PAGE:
Use of SCORTEN to Accurately Predict Mortality in Patients With Toxic Epidermal Necrolysis in the United States

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Publisher
American Medical Association
Copyright
Copyright © 2004 American Medical Association. All Rights Reserved.
ISSN
0003-987X
eISSN
1538-3652
DOI
10.1001/archderm.140.7.890
Publisher site
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Abstract

The SCORTEN is an illness severity score specific to toxic epidermal necrolysis (TEN) developed and validated in Europe by Bastuji-Garin et al.1 Recently, 2 reports of the use of the SCORTEN toassess the changes in mortality in patients treated with intravenous immune globulin have shown contradictory results, bringing into question the applicabilityof the SCORTEN outside Europe.2,3 We therefore retrospectively analyzed our patients with TEN before using intravenousimmune globulin to determine whether the SCORTEN would accurately predict mortality. Methods After receiving institutional review board approval, we reviewed hospital administrative and patient records for patients with TEN admitted to the Departmentof Dermatology at the University of Miami/Cedars Medical Center, Miami, Fla, from 1993 through 1998. Diagnosis was based on clinical and histologic findings,and patients were treated in a systematic fashion according to a standardized protocol.2 The SCORTEN is based on 7 risk factors, recorded within the first 24 hours of admission: age greater than 40 years, presence of malignancy, involvementof more than 10% of body surface area, pulse greater than 120/min, glucose level greater than 252 mg/dL (14.0 mmol/L), carbon dioxide level less than20 mEq/L, and serum urea nitrogen level greater than 27 mg/dL (9.6 mmol/L). Patients with 0 or 1 risk factor on the SCORTEN have an expected mortalityrate of 3.2%; 2 risk factors, 12.1%; 3 risk factors, 35.3%; 4 risk factors, 58.3%; and 5 or more risk factors, 90%.1 The 7 SCORTEN risk factors and final score for our patients were recorded. Standardized mortality ratio analysis ([Σobserved deaths/Σexpecteddeaths] × 100) was then used.2 Results Twenty-four patients with TEN were included in this study (Table 1). Phenytoin was implicated in 7 cases and sulfonamides in 5. Patients were admitted on average 4.2 days afterTEN began and remained hospitalized for an average of 22.3 days. Eight patients died; the mean length of stay for survivors was 13.3 days. Table 1. View LargeDownload Clinical and SCORTEN Data According to the SCORTEN, the expected mortality was 8.771 patients (36.5%) (Table 2). The actualmortality was 8 (33.3%). With the use of standardized mortality ratio analysis, our actual mortality in patients with TEN was not statistically significantcompared with predicted risk (standardized mortality ratio, 0.912; 95% confidence interval, 0.393-1.800). Table 2. View LargeDownload Comparison of SCORTEN Predicted Mortality and Actual Mortality Comment The SCORTEN was developed in France by Bastuji-Garin et al1 from 23 suspected important variables evaluated from 165 patients with TEN. Sevenvariables were found to accurately predict mortality, and this finding was validated in 75 additional patients from Europe. Our study supports the SCORTEN'sability to predict mortality in patients with TEN in the United States receiving supportive intensive care. The SCORTEN can also serve to help determine efficacy of therapeutic interventions such as intravenous immune globulin.4,5 Twostudies using the SCORTEN to compare the effect of intravenous immune globulinon expected mortality found contradictory results.2,3 Trentet al2 found an 83% reduction in predicted mortality, while Bachot et al3 reportedan increase in mortality. Differences may be due to dose of intravenous immuneglobulin used (2 g/kg vs 4 g/kg), or time from onset to the use of intravenousimmune globulin (4.1 vs 3.4 days). It has been argued that the SCORTEN, developed in France, may not be applicable to populations in other countries.1 On the basis of the SCORTEN, our expected mortality was 8.771 patients(36.5%), not different from the actual mortality, 8 patients (33.3%). Theactual and expected mortalities were compared by means of standardized mortalityratio analysis, and significant differences were not found. Although our studysample was small, the SCORTEN appears to predict mortality outside of Europe and suggests that differences in response to intravenous immune globulin (mortality,6.25% vs 33.3%) are due to other factors, rather than the SCORTEN's ability to predict mortality. The authors have no relevant financial interest in this article. Correspondence: Dr Kerdel, Department of Dermatology, University of Miami, PO Box 016250, Miami, FL 33136. References 1. Bastuji-Garin SFouchard NBertocchi MRoujeau JCRevuz JWolkenstein P SCORTEN: a severity-of-illness score for toxic epidermal necrolysis J Invest Dermatol. 2000;115149- 153PubMedGoogle ScholarCrossref 2. Trent JTKirsner RSRomanelli PKerdel FA Analysis of intravenous immunoglobulin for the treatment of toxic epidermal necrolysis using SCORTEN: the University of Miami experience Arch Dermatol. 2003;13939- 43PubMedGoogle Scholar 3. Bachot NRevuz JRoujeau JC Intravenous immunoglobulin treatment for Stevens-Johnson syndrome andtoxic epidermal necrolysis: a prospective noncomparative study showing nobenefit on mortality or progression Arch Dermatol. 2003;13933- 36PubMedGoogle ScholarCrossref 4. Viard IWehrli PBullani R et al. Inhibition of toxic epidermal necrolysis by blockade of CD95 with human intravenous immunoglobulin Science. 1998;282490- 493PubMedGoogle ScholarCrossref 5. Prins CKerdel FAPadilla S et al. for the TEN-IVIG Study Group, Treatment of toxic epidermal necrolysis with high-dose intravenous immunoglobulins: multicenter retrospective analysis of 48 consecutive cases Arch Dermatol. 2003;13926- 32PubMedGoogle ScholarCrossref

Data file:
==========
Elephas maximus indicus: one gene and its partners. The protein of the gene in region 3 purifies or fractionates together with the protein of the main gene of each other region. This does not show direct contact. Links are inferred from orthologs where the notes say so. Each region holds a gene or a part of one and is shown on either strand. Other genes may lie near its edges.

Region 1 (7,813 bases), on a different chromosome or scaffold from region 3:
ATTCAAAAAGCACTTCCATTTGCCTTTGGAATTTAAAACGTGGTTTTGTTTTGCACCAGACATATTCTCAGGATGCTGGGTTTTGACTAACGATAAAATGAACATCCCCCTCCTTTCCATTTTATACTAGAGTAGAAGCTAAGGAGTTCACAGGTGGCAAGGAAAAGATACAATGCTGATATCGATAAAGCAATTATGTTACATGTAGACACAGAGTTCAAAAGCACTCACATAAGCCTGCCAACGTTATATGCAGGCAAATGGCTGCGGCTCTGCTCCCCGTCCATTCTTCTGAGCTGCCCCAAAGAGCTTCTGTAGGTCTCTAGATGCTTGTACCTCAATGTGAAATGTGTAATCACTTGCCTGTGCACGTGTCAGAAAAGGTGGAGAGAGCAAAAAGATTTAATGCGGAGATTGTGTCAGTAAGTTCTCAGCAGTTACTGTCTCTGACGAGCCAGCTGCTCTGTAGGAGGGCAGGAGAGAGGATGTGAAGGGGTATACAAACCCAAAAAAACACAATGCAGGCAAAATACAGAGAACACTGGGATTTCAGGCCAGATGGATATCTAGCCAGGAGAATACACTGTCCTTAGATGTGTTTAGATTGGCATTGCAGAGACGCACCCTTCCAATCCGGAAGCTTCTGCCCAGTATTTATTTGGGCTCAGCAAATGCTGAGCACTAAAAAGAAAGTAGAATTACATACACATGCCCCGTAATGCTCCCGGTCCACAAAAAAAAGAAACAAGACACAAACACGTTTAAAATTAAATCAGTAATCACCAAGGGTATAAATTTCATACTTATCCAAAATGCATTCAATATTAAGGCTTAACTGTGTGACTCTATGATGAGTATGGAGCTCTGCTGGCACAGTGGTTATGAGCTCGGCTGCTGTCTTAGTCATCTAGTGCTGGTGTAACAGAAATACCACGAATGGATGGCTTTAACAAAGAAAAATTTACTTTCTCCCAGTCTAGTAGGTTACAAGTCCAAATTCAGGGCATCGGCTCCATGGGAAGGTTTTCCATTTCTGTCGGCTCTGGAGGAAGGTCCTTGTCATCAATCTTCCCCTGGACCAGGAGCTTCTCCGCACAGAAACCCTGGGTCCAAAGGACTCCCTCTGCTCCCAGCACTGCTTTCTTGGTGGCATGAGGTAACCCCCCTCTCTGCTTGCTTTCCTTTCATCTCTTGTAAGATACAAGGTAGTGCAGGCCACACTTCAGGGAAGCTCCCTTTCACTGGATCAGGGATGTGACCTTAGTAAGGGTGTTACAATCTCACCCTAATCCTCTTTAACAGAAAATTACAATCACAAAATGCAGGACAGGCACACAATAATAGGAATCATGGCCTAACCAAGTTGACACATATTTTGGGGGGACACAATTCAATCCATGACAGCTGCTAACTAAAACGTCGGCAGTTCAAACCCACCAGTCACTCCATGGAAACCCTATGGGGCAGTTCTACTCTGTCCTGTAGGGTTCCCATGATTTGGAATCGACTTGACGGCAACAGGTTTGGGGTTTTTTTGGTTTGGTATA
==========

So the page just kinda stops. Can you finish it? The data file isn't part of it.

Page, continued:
Journal

Archives of DermatologyAmerican Medical Association

Published: Jul 1, 2004

Keywords: epidermal necrolysis, toxic,scorten

References